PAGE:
How does the Spinal Cord Function?

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  • Written By: T. Carrier
  • Edited By: Angela B.
  • Last Modified Date: 07 September 2019
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The spinal cord is a track of nerves in the back. This crucial member of the central nervous system utilizes nerve cells and nerve tracts to function in several important ways. Vital spinal cord functions include providing a brain-body connection, directing movement, and housing the body’s reflex system.

Several parts compose the spinal cord, and each plays a crucial role in spinal cord function. Nerve cells are contained in gray matter in the spinal cord, and this matter surrounds an inner canal filled with spinal fluid that provides the cord with density and a cushion. The tracts that lead to and from the brain reside within an outer layer of white matter. These tracts are made of sensory and motor neurons. Three layers of membrane tissue and protective vertebrae bones encase the delicate nerves vital to spinal cord function.

Segments of the spinal cord give rise to pairs of spinal nerves that branch from the cord. The roots of these nerves communicate with other cells within the central nervous system. They then help transfer this information to other nerves throughout the body. In turn, incoming information from the peripheral nervous system makes its way to the brain via these nerves. The most important spinal cord function is this gateway between the brain and the rest of the body.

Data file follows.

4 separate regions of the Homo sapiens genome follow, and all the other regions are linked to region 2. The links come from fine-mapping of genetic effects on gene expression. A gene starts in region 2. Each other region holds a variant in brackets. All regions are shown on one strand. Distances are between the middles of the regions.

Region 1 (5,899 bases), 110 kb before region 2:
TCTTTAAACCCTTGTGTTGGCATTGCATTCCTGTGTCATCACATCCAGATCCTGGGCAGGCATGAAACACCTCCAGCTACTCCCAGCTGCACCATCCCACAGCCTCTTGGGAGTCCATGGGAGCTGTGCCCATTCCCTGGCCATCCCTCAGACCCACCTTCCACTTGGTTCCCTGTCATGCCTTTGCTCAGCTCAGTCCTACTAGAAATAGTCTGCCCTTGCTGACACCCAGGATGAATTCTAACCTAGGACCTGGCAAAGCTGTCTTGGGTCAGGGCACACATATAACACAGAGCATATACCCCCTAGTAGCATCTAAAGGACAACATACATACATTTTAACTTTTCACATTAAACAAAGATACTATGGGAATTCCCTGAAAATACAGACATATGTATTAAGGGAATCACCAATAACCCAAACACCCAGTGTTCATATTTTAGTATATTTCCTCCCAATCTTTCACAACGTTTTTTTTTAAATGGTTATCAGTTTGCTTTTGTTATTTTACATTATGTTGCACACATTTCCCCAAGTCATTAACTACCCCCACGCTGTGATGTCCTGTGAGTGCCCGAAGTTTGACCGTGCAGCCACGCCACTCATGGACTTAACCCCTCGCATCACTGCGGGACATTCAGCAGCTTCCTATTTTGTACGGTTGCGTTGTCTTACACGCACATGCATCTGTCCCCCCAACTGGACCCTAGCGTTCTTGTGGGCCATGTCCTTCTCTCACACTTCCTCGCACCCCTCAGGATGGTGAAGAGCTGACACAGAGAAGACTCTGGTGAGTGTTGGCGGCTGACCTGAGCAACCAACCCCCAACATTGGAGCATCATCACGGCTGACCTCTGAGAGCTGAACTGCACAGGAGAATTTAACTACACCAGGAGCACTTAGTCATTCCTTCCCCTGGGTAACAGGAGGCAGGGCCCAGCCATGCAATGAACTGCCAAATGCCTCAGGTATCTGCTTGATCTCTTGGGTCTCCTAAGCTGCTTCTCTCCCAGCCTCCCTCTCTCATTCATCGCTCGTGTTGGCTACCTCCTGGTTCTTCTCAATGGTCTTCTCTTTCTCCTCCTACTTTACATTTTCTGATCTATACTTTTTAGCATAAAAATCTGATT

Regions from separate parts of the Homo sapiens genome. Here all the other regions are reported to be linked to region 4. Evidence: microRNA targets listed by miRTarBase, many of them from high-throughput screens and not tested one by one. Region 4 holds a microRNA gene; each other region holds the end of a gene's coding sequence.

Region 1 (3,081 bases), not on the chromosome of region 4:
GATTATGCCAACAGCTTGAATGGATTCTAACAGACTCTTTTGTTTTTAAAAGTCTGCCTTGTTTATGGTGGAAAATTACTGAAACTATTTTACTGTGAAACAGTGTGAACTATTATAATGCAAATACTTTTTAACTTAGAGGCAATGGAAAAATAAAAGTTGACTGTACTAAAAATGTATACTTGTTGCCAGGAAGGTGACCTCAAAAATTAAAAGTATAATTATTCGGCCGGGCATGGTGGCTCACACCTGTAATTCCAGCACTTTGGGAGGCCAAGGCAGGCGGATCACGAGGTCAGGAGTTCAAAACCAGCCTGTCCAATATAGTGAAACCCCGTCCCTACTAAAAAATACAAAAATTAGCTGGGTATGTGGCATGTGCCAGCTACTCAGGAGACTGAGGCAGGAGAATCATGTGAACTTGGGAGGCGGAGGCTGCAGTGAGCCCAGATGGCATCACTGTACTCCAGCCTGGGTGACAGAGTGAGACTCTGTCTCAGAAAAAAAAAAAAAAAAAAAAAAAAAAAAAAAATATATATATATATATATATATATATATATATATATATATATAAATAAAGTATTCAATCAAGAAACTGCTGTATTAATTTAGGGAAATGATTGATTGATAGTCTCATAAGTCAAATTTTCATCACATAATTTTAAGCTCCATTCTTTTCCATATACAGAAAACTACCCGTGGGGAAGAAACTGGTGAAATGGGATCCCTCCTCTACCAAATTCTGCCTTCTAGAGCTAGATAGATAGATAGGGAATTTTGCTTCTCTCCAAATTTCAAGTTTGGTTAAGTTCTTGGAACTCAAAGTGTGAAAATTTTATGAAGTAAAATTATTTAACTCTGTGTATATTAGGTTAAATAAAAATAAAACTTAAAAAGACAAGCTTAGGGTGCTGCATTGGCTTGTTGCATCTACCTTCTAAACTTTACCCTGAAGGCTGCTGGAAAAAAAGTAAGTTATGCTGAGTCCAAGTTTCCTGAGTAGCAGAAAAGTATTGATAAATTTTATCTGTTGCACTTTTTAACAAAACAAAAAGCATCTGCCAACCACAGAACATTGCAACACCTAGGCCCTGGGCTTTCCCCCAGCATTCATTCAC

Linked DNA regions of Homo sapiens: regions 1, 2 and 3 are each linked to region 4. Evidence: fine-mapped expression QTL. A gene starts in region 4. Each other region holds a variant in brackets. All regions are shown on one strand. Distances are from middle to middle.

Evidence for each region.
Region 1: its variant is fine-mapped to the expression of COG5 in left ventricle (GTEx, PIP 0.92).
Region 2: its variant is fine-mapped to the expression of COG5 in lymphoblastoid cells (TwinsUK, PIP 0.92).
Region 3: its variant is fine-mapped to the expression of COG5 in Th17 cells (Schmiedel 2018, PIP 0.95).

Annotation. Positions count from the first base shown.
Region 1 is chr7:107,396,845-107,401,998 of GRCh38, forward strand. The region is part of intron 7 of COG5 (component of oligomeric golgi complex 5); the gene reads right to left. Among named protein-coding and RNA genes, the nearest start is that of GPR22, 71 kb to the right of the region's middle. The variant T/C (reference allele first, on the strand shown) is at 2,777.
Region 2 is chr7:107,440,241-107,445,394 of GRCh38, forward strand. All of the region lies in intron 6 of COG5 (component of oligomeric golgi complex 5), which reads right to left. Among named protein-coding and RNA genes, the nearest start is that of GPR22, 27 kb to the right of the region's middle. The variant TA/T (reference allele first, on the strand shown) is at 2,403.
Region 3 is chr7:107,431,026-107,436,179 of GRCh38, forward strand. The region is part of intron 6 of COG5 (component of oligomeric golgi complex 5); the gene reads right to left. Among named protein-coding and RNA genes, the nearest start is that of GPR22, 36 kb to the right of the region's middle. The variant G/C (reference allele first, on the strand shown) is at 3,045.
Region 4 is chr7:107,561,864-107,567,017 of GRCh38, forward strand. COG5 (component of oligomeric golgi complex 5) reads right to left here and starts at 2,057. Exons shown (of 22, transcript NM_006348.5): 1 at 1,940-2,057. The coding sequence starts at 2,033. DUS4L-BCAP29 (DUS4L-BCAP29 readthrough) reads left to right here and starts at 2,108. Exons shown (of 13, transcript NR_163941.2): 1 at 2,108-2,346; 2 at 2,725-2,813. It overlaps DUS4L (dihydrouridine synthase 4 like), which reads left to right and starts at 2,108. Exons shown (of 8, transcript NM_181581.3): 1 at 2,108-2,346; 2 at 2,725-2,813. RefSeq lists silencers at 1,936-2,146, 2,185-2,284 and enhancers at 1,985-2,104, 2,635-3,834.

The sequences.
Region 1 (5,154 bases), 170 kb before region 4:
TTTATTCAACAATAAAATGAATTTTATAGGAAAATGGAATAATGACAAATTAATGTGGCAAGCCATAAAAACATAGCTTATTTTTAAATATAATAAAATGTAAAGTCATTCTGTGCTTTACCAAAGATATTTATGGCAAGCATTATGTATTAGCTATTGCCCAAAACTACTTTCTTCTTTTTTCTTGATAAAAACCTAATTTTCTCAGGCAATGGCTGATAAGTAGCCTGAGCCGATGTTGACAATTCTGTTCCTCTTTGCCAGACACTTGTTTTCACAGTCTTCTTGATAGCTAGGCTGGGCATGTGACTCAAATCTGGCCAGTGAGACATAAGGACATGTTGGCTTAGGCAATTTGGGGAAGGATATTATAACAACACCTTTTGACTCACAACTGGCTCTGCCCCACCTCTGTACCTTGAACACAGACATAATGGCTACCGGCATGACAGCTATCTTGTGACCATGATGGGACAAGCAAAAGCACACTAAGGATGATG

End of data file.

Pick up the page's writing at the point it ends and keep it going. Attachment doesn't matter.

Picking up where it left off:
Brain-and-body interaction means another vital spinal cord function is its ability to coordinate body movements. The sensory neurons found within the spinal cord respond to the body’s five senses and convert stimuli from the outside environment into electrical impulses. These impulses are then sent to the central nervous system for processing. In turn, motor neurons convert central nervous system information into electrical impulses that are directed to muscles and organs, thus controlling movement. If any section of the spinal cord is injured, body paralysis can result.

The spinal cord also contains the reflex arc. When receptor nerves in the skin are triggered by an extreme sensory stimulus such as intense heat or burning, the receptors send a warning impulse to the spinal cord. Further, motor or gland nerves that connect to the spinal cord unleash a reflex depending on the type of stimulus. Reflexes can either affect the skeletal system or the heart and other organs. Its role in these instinctual responses means the spinal cord is crucial in the nervous system’s fight-or-flight response pattern.


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